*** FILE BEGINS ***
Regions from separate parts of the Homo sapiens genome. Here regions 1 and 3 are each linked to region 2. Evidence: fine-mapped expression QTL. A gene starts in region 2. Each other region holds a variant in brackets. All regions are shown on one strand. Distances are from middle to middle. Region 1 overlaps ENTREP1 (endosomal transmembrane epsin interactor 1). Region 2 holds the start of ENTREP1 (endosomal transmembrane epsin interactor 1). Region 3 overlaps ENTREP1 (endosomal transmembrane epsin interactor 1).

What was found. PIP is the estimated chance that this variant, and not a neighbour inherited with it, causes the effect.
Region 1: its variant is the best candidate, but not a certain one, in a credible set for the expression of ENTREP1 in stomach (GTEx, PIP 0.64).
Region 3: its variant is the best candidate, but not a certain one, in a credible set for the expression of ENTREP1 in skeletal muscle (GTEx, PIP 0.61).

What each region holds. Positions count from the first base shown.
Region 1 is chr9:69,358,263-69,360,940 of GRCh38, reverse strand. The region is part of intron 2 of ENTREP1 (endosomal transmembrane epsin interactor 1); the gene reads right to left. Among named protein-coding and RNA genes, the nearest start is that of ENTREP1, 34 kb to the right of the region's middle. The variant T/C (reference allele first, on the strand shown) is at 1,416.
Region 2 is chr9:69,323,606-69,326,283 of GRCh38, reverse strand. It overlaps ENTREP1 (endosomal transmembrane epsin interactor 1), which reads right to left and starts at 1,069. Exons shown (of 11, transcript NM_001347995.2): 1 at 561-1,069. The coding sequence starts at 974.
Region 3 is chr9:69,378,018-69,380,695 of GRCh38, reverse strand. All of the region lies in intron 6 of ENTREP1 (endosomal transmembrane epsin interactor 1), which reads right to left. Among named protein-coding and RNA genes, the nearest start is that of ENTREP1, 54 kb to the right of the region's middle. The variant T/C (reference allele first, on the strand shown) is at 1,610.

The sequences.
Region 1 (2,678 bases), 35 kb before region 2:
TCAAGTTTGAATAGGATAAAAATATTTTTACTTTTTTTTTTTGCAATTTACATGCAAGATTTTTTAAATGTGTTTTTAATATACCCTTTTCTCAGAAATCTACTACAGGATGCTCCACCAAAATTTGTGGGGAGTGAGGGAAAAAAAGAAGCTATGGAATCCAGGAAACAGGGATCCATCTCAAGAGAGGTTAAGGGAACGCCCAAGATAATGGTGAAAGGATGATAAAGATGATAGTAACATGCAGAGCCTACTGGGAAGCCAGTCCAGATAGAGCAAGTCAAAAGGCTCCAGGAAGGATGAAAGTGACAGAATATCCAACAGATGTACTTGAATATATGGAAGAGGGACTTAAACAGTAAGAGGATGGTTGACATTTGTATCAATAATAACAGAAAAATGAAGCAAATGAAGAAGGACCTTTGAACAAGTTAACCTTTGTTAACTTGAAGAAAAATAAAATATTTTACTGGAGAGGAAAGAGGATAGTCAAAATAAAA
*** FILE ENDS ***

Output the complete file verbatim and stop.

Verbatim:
Regions from separate parts of the Homo sapiens genome. Here regions 1 and 3 are each linked to region 2. Evidence: fine-mapped expression QTL. A gene starts in region 2. Each other region holds a variant in brackets. All regions are shown on one strand. Distances are from middle to middle. Region 1 overlaps ENTREP1 (endosomal transmembrane epsin interactor 1). Region 2 holds the start of ENTREP1 (endosomal transmembrane epsin interactor 1). Region 3 overlaps ENTREP1 (endosomal transmembrane epsin interactor 1).

What was found. PIP is the estimated chance that this variant, and not a neighbour inherited with it, causes the effect.
Region 1: its variant is the best candidate, but not a certain one, in a credible set for the expression of ENTREP1 in stomach (GTEx, PIP 0.64).
Region 3: its variant is the best candidate, but not a certain one, in a credible set for the expression of ENTREP1 in skeletal muscle (GTEx, PIP 0.61).

What each region holds. Positions count from the first base shown.
Region 1 is chr9:69,358,263-69,360,940 of GRCh38, reverse strand. The region is part of intron 2 of ENTREP1 (endosomal transmembrane epsin interactor 1); the gene reads right to left. Among named protein-coding and RNA genes, the nearest start is that of ENTREP1, 34 kb to the right of the region's middle. The variant T/C (reference allele first, on the strand shown) is at 1,416.
Region 2 is chr9:69,323,606-69,326,283 of GRCh38, reverse strand. It overlaps ENTREP1 (endosomal transmembrane epsin interactor 1), which reads right to left and starts at 1,069. Exons shown (of 11, transcript NM_001347995.2): 1 at 561-1,069. The coding sequence starts at 974.
Region 3 is chr9:69,378,018-69,380,695 of GRCh38, reverse strand. All of the region lies in intron 6 of ENTREP1 (endosomal transmembrane epsin interactor 1), which reads right to left. Among named protein-coding and RNA genes, the nearest start is that of ENTREP1, 54 kb to the right of the region's middle. The variant T/C (reference allele first, on the strand shown) is at 1,610.

The sequences.
Region 1 (2,678 bases), 35 kb before region 2:
TCAAGTTTGAATAGGATAAAAATATTTTTACTTTTTTTTTTTGCAATTTACATGCAAGATTTTTTAAATGTGTTTTTAATATACCCTTTTCTCAGAAATCTACTACAGGATGCTCCACCAAAATTTGTGGGGAGTGAGGGAAAAAAAGAAGCTATGGAATCCAGGAAACAGGGATCCATCTCAAGAGAGGTTAAGGGAACGCCCAAGATAATGGTGAAAGGATGATAAAGATGATAGTAACATGCAGAGCCTACTGGGAAGCCAGTCCAGATAGAGCAAGTCAAAAGGCTCCAGGAAGGATGAAAGTGACAGAATATCCAACAGATGTACTTGAATATATGGAAGAGGGACTTAAACAGTAAGAGGATGGTTGACATTTGTATCAATAATAACAGAAAAATGAAGCAAATGAAGAAGGACCTTTGAACAAGTTAACCTTTGTTAACTTGAAGAAAAATAAAATATTTTACTGGAGAGGAAAGAGGATAGTCAAAATAAAA